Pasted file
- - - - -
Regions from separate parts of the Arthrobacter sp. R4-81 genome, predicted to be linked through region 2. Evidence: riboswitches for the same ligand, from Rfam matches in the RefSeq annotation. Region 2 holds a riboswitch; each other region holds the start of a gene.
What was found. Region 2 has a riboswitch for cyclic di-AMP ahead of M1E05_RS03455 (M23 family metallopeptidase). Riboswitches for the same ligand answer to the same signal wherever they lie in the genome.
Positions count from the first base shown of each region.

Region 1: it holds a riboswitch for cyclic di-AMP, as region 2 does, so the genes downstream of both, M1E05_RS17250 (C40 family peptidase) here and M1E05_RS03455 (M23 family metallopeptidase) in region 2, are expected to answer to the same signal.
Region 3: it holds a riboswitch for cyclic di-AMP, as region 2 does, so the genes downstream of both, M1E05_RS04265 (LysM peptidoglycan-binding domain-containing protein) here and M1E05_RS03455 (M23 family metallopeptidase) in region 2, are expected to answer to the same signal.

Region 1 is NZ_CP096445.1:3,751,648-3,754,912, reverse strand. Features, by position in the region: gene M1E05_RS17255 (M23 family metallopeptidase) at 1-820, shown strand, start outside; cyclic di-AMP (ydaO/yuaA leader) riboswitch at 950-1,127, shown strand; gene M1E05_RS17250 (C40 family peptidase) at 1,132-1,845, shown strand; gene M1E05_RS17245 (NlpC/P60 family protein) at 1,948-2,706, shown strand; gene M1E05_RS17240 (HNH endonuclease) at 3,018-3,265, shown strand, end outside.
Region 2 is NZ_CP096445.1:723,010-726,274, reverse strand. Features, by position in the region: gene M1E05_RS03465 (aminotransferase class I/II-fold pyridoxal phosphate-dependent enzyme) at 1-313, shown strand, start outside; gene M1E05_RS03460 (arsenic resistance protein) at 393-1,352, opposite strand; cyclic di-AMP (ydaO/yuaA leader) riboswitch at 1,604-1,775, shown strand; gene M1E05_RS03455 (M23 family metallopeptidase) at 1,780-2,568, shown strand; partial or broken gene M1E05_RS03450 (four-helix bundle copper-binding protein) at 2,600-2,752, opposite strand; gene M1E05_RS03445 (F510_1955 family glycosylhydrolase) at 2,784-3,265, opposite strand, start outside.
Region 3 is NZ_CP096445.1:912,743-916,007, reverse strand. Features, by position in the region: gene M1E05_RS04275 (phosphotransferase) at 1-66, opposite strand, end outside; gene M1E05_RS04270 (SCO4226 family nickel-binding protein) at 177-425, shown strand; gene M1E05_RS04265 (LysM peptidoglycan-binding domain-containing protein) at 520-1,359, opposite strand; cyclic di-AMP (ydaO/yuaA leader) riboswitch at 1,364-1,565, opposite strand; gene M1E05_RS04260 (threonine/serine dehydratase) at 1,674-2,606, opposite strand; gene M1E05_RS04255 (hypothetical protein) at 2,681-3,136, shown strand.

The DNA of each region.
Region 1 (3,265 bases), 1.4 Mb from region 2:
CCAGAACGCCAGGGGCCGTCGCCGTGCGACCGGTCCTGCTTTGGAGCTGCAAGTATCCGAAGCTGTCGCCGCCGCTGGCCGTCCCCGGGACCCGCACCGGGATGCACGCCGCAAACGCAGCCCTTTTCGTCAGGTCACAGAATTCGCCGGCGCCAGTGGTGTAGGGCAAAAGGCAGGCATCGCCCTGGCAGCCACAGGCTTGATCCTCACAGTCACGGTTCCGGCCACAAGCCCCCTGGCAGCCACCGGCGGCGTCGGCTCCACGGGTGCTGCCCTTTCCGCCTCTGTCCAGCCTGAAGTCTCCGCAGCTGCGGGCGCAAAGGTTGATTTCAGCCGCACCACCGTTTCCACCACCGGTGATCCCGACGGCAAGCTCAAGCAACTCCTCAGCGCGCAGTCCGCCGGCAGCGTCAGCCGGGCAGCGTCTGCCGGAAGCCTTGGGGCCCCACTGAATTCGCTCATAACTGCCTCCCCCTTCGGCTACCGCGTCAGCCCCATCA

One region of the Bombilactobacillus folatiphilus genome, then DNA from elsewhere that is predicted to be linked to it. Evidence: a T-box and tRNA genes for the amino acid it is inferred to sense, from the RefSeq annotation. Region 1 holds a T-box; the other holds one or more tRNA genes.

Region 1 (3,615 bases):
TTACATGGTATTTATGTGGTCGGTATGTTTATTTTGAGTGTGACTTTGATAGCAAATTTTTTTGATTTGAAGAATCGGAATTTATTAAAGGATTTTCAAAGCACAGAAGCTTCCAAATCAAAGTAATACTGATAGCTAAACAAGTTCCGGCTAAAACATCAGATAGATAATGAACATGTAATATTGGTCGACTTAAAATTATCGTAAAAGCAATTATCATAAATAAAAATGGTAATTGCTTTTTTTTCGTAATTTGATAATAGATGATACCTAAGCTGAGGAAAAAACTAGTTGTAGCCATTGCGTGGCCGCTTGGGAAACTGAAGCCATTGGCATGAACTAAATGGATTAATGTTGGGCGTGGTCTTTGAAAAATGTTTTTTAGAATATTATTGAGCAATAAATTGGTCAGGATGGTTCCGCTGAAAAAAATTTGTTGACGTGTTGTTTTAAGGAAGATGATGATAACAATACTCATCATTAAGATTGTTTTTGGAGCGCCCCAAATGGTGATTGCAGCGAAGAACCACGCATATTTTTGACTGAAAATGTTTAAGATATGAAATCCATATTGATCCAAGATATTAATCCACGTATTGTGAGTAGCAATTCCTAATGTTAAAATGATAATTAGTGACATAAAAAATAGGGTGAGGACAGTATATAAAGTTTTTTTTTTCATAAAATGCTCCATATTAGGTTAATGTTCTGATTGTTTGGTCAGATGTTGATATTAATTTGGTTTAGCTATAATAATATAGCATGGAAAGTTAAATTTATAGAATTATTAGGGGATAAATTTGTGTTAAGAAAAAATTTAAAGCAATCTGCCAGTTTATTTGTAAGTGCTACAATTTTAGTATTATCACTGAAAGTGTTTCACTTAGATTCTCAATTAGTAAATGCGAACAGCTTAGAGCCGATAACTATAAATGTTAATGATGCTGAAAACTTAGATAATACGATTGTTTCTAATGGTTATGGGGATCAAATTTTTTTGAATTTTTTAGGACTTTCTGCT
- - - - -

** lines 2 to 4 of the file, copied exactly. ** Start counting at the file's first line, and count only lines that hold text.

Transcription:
What was found. Region 2 has a riboswitch for cyclic di-AMP ahead of M1E05_RS03455 (M23 family metallopeptidase). Riboswitches for the same ligand answer to the same signal wherever they lie in the genome.
Positions count from the first base shown of each region.

Region 1: it holds a riboswitch for cyclic di-AMP, as region 2 does, so the genes downstream of both, M1E05_RS17250 (C40 family peptidase) here and M1E05_RS03455 (M23 family metallopeptidase) in region 2, are expected to answer to the same signal.